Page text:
Hear from Colleen Walters, River Network’s Delaware River Basin Program Coordinator on this impactful work.

Read more.

Member News and Tips

Most Endangered Rivers Nominations Are Open for 2022!

Is your river facing a decision in the coming year that will impact its fate? America’s Most Endangered Rivers® is the most influential national campaign to galvanize public action and secure victories for rivers, clean water and communities. Every year, American Rivers generates a report and media blast on 10 rivers at a crossroads where an upcoming action could make or break the future health of the river. They are now accepting nominations for our 2022 report from interested groups throughout the United States.

Ask the Network: Addressing Western Water Issues

We recently asked network members in the River Network Online Community how they’re addressing the variety of water issues facing the West – especially related to wildfire. Here’s a bit of what they had to say.

From Meredith McKenzie – “The Kern River Conservancy (KRC) in the Southern Sierra Nevadas of California has been extensively involved in media outreach as well as visitor trash pickup and graffiti removal for a number of years as part of its efforts to reduce human-caused incendiary situations during high danger fire times. KRC just received a $25,000 grant to expand outreach to these outdoor recreation users in the Kern River Valley, including the construction of a mobile outreach kiosk.”

From Sandi Good – “Peaks to People is committed to protecting Northern Colorado’s water supplies from the devastating effects of severe wildfires. Wildfires can significantly affect the ability of watersheds to meet municipal, industrial and agricultural water uses. The Big Thompson watershed’s critical water infrastructure supplies between 40 and 55% of the annual water needs of Fort Collins, Loveland, and Greeley, and it provides water to 30 other towns and cities along the Colorado Front Range. Analysis by the Peaks to People Water Fund team has determined that treating just 28,000 acres within the 575,000-acre Big Thompson watershed could reduce 84% of severe fire risk and conserve the forests most important for water supply.”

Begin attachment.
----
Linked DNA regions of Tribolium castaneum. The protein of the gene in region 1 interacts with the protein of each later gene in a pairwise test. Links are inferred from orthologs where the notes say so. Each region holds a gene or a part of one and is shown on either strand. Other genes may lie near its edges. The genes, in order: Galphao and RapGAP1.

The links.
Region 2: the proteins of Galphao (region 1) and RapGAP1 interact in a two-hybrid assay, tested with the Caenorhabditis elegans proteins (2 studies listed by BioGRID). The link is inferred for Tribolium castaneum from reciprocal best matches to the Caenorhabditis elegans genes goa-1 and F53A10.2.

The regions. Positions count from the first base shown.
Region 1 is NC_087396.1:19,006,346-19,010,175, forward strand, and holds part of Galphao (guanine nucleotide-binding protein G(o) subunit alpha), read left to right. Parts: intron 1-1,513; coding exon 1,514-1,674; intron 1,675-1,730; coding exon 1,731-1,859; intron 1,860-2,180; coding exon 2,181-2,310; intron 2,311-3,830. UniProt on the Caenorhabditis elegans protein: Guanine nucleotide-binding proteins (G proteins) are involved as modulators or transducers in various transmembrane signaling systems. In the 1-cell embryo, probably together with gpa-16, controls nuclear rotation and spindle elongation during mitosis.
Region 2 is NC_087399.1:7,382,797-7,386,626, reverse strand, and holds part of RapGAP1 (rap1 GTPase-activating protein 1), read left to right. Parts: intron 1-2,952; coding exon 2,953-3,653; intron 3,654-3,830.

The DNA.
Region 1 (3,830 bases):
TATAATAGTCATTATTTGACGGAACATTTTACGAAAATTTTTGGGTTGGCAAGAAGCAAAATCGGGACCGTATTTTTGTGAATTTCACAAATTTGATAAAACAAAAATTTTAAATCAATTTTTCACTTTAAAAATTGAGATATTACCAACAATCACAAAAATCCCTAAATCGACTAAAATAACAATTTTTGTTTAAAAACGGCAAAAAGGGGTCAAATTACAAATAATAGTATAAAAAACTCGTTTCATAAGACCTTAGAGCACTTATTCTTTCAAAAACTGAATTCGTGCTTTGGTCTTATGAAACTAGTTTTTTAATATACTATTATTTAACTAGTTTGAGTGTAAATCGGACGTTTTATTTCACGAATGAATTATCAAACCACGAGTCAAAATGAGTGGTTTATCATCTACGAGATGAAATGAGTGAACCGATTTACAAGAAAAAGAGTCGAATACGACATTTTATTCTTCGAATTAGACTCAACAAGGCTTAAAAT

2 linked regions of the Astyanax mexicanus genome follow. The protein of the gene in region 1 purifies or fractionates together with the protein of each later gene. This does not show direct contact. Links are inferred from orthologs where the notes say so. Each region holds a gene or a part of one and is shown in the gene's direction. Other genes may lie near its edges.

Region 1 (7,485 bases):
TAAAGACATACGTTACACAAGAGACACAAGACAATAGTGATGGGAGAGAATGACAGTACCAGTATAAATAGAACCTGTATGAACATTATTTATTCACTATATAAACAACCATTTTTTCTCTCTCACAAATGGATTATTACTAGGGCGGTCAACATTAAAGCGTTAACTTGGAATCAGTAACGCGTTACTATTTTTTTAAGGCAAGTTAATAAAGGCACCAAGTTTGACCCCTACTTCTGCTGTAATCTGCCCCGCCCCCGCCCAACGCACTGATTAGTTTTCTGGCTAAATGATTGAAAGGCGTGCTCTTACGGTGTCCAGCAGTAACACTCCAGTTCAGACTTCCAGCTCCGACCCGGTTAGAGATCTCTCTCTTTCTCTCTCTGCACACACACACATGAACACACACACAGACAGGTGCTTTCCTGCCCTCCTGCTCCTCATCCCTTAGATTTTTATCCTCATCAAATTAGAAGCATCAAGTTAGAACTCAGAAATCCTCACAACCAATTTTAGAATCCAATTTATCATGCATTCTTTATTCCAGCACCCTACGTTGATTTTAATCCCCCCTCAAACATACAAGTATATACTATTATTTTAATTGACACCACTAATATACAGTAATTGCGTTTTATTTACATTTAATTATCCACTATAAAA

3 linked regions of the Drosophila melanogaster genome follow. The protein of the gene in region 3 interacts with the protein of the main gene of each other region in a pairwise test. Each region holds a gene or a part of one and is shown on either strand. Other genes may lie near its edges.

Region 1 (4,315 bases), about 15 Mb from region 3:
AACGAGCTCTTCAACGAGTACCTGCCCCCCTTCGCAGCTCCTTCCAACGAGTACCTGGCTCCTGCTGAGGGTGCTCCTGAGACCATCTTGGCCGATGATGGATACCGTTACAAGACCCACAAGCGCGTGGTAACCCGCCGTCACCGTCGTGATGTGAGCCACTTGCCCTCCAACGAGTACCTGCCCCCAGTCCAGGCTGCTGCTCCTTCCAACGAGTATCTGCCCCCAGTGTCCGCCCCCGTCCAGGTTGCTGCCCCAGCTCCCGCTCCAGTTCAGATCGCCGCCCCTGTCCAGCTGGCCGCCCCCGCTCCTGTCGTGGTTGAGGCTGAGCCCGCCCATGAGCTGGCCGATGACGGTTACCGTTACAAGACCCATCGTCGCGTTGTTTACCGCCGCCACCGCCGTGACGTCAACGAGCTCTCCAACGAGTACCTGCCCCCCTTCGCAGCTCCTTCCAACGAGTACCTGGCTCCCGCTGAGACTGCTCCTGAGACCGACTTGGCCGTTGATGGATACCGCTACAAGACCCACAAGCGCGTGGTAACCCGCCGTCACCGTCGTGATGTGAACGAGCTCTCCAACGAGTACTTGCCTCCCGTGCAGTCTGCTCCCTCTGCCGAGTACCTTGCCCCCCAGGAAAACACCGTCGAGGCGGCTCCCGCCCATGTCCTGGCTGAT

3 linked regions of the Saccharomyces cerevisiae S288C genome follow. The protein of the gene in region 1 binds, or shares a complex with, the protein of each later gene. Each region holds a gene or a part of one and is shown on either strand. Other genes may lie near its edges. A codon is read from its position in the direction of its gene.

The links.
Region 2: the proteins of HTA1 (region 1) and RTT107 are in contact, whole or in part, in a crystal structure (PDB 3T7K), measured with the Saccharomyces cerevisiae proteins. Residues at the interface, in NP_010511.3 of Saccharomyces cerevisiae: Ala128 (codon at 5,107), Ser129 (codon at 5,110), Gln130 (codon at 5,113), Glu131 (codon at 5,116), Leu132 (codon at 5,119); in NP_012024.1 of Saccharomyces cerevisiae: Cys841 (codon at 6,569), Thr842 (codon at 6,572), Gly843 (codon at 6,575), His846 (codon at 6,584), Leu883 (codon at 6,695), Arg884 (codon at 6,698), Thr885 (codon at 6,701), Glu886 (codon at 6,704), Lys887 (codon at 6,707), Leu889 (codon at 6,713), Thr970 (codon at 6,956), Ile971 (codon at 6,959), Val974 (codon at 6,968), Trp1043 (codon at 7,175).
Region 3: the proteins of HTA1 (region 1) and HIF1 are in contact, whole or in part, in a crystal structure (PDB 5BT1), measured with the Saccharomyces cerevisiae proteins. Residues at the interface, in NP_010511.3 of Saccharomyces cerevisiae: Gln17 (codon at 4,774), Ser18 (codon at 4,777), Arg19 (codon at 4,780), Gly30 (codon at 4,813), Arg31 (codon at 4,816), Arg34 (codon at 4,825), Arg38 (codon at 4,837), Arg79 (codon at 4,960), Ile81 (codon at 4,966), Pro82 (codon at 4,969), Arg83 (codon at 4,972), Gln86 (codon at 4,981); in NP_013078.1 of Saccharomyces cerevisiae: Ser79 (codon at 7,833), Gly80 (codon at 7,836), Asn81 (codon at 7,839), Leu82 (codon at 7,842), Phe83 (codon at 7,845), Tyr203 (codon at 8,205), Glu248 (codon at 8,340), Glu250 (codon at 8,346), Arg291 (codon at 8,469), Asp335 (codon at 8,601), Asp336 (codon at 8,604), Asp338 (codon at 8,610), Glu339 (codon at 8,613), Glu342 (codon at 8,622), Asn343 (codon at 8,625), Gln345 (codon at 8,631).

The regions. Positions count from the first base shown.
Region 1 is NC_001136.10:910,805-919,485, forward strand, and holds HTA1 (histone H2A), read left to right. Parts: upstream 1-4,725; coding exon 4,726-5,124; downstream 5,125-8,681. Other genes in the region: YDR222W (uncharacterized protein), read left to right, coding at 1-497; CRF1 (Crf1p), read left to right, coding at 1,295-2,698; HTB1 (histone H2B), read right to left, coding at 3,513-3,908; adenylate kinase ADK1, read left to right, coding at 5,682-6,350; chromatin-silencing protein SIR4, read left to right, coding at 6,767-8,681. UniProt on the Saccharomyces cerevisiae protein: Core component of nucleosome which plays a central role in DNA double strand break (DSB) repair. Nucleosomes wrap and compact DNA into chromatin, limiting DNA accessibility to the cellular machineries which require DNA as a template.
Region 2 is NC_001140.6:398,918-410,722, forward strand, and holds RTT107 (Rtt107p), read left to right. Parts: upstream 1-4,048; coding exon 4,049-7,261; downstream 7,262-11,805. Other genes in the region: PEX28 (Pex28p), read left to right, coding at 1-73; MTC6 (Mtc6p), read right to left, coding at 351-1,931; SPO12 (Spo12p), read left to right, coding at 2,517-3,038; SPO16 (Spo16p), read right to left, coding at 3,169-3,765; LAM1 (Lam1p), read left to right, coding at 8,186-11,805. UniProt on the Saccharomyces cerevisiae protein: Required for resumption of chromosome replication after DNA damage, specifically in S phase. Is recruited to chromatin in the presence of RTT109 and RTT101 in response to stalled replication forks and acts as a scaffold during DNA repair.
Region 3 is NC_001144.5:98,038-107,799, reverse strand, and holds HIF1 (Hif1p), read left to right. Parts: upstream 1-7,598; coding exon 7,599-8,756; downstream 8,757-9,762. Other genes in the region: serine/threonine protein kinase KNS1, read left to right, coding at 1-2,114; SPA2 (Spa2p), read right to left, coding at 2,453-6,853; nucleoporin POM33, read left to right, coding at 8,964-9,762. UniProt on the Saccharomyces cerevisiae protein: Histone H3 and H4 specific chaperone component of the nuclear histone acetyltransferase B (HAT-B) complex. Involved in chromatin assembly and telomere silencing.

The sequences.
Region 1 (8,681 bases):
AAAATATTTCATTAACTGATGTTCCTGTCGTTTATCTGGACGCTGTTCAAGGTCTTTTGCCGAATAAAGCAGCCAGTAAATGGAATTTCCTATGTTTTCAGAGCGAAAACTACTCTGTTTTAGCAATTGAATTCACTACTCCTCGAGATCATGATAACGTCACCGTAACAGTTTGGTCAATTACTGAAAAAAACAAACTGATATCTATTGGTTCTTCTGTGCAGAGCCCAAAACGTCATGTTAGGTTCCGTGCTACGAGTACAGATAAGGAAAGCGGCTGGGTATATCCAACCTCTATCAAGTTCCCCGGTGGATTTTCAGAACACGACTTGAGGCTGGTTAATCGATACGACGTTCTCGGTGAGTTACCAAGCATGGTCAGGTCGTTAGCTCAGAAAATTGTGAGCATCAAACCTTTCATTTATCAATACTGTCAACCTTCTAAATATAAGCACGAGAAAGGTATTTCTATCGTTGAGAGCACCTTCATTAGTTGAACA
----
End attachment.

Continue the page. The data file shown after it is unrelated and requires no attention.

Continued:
Join the conversation in our Online Community to learn more!

Tapping Into Federal Funding: Leveraging WaterSMART Grants for Innovative Water Infrastructure Investments

August 18, 2021; 3p ET / 12p PT
WaterNow’s third webinar in the Tap into Federal Funding series will feature an increasingly important sustainable water funding program for Western communities: Bureau of Reclamation’s WaterSMART grants. This event will explore how local leaders can leverage the Bureau of Reclamation’s WaterSMART grants for proven water conservation and efficiency infrastructure investments, build long-term resilience to drought, and prioritize environmental benefits that increase the reliability of water resources.

Learn more and register.

Ridgway RiverFest

August 28
The Ridgway RiverFest is a family-friendly celebration of the Uncompahgre River, our watershed and river recreation with all-age river races, live music, local food and drink, kids’ activities, watershed educational and cultural programs. RiverFest is produced by the Uncompahgre Watershed Partnership, a Ouray County nonprofit watershed group dedicated to helping protect the economic, natural, and scenic values of the Upper Uncompahgre River Watershed.

Learn more and register.

What We’re Reading

Practical Guide for Ethical Imagery –  From WaterHub and Survival Media Agency, this guide includes information for communicators and visual storytellers who want to tell more ethical, rather than extractive stories.

Moving from Intention to Impact: Funding Racial Equity to Win – This recent joint PolicyLink-Bridgespan study analyzes the state of funding for racial equity work. Among its findings include two key takeaways for funders: that accountability, a necessity of racial equity work, is impossible without rigorous and transparent reporting; and that funders must trust and defer to the articulated needs of movement leaders and fund the work that movement leaders say is needed to achieve enduring change.